Cap-and-trade seemed dead and buried among the year’s fallen legislative ideas —

Cap-and-trade seemed dead and buried among the year’s fallen legislative ideas — until it wasn’t this week.

Its adherents in the Democratic Party unearthed a retooled version of a bill that lapsed in regular session and are trying to revive it. There was to be a public hearing Thursday in the state House Appropriations Committee. They hope to pass it during this special session or the one likely to follow.

That’s going to require a lot of cardio-political resuscitation.

Gov. Jay Inslee proposed the concept that 37 Democrats introduced as House Bill 1314. But there were never enough votes in the 51-member Democratic caucus to pass it, so it quietly went away.

It doesn’t appear the situation is any different with the new revisions, but House Speaker Frank Chopp, D-Seattle, is going to let his members try again.

The goal of the bill is unchanged. It would set a maximum limit on carbon emissions for the state and over time would reduce that cap in pursuit of eliminating the heat-trapping gases associated with climate change.

It still would make the biggest producers of emissions pay for every ton of carbon they release.

And it is still predicted to generate $1.2 billion a year, of which $500 million would go to elementary and secondary schools and colleges.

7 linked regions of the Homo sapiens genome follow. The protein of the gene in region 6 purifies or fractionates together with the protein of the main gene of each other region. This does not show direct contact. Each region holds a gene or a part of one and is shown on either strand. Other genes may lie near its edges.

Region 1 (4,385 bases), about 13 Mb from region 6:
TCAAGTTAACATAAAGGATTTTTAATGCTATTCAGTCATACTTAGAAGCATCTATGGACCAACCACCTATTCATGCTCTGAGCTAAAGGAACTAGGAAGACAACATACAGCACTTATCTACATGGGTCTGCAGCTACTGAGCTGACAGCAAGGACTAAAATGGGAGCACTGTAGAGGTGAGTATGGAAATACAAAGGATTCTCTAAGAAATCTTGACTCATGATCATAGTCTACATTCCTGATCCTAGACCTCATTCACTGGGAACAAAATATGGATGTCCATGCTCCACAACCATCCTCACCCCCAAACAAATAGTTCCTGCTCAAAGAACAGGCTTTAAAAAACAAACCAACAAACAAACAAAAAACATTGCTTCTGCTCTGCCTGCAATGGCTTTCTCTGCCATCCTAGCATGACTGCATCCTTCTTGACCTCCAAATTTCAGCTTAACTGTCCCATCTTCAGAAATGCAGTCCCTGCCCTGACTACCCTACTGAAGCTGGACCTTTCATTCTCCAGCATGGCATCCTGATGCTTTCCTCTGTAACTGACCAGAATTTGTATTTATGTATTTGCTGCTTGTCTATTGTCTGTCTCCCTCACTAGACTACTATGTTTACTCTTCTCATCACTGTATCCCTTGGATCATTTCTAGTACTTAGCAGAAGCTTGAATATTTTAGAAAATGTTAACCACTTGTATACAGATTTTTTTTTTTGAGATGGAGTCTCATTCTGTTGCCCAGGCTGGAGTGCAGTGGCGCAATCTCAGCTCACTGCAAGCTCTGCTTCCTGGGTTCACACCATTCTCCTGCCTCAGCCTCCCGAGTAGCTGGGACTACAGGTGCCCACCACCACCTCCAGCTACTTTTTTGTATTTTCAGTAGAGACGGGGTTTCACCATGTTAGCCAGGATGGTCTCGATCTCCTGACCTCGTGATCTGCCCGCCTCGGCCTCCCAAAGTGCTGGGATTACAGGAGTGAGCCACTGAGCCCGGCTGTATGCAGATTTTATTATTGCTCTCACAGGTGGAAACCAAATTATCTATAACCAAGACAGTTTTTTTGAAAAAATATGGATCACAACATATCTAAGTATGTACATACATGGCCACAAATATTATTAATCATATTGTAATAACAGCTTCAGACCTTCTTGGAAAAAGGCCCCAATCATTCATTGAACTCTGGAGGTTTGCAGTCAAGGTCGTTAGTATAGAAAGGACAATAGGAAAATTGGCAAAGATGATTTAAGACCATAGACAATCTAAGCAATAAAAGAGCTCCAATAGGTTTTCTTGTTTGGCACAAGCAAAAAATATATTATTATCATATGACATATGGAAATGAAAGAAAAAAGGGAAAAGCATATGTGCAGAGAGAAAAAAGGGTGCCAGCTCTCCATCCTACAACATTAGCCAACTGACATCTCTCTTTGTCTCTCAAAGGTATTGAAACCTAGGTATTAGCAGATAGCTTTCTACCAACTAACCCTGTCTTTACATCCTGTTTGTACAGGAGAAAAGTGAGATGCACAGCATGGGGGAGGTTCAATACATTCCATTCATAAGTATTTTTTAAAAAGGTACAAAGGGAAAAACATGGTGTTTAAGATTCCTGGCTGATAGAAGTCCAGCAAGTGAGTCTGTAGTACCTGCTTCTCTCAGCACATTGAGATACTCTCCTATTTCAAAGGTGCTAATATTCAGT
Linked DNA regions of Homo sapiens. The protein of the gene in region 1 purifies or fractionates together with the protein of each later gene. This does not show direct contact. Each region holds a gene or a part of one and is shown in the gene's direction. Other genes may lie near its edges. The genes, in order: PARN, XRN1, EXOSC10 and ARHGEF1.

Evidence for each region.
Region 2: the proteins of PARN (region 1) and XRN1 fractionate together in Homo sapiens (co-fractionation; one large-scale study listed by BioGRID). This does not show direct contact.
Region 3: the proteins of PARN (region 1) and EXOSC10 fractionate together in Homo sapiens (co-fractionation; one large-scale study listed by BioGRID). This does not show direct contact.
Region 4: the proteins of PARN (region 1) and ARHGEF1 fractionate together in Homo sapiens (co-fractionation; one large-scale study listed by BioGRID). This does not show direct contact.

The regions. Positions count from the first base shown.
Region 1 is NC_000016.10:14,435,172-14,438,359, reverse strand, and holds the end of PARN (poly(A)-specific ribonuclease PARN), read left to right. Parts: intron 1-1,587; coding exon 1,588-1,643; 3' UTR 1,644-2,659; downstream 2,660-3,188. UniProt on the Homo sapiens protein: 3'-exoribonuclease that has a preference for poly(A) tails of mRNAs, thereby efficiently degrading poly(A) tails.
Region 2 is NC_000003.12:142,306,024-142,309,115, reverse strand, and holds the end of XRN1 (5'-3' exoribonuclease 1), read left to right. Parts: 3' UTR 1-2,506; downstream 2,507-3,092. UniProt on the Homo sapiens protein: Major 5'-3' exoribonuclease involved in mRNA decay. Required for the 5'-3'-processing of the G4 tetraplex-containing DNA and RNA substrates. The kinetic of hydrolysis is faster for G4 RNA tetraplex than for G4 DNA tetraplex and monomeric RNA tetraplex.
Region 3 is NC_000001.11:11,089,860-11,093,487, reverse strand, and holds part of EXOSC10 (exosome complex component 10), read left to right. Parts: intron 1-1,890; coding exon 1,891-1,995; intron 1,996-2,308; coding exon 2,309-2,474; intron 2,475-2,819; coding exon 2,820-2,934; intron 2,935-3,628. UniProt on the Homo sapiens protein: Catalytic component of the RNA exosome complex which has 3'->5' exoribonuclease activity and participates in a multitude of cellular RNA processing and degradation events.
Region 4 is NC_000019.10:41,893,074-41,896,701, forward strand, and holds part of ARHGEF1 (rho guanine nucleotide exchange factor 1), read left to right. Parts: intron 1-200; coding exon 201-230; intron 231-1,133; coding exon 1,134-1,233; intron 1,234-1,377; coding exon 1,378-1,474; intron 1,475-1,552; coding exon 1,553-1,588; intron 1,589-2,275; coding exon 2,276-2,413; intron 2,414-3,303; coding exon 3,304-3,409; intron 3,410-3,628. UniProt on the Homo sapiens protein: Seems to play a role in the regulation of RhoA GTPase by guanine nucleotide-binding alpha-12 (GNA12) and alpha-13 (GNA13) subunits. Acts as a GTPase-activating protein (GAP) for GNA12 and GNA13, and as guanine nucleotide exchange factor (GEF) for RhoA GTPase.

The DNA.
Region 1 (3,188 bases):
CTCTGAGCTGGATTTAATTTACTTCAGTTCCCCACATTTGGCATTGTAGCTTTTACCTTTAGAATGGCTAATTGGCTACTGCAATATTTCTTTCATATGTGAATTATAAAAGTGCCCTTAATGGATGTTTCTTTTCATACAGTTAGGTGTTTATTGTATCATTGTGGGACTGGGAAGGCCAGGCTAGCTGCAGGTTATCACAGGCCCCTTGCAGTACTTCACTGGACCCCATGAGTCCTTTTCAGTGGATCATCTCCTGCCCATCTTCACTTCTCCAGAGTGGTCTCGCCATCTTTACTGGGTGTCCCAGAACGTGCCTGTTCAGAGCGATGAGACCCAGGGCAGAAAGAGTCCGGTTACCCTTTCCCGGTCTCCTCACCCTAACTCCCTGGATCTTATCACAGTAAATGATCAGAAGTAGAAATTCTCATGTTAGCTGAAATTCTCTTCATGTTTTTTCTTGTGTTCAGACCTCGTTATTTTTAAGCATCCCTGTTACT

But in one of the striking new features, the amended bill would reimburse those big polluters for much of their expenses.

One-fourth of the revenue, $333 million, is earmarked for rebates to oil refineries and fuel suppliers that top the list of polluters. As drafted, companies like Tesoro, Royal Dutch Shell and British Petroleum stand to receive rebates of 75 cents for every $1 they pay per ton of pollutants.

That means for every $1 that would be spent on education, 66 cents would be paid back to polluters. That’s hardly the two-fer Inslee originally envisioned for a cap-and-trade program.

In another change, the revised bill earmarks $193 million a year in payments to forest landowners who sell timber to Washington mills. In exchange, those landowners must agree to open up part of their property for public access.

There’s also money set aside to help “trade-exposed” and “energy-intense” industries that might be affected by the program, plus tax credits for truckers of agricultural and lumber products.

Supporters made these changes in hopes of securing votes from Democrats wary of cap-and-trade, especially those from rural areas where the timber industry is a major employer.

While these funding moves are one prong of their strategy, another is fear that a 2016 voter initiative by environmentalists could pack a greater economic wallop to companies large and small.

“Our proposal is less harsh and negotiable, where their initiative isn’t,” said Rep. Joe Fitzgibbon, D-Seattle, chairman of the House Environment Committee and sponsor of the bill.

“We’ve always expected there to be one or more ballot measures,” he said. “With this, businesses get a chance to decide if they want to roll the dice.”

Brandon Housekeeper, government affairs director of the Association of Washington Business, said members in the statewide organization won’t be baited into accepting a bad idea.

“We’re not going to do something that we think is bad for business because of a threat of a ballot measure,” he said, adding that businesses are not afraid of making their case to voters.

With a cap-and-trade bill still gasping for political life, AWB might want to start making plans to do so.


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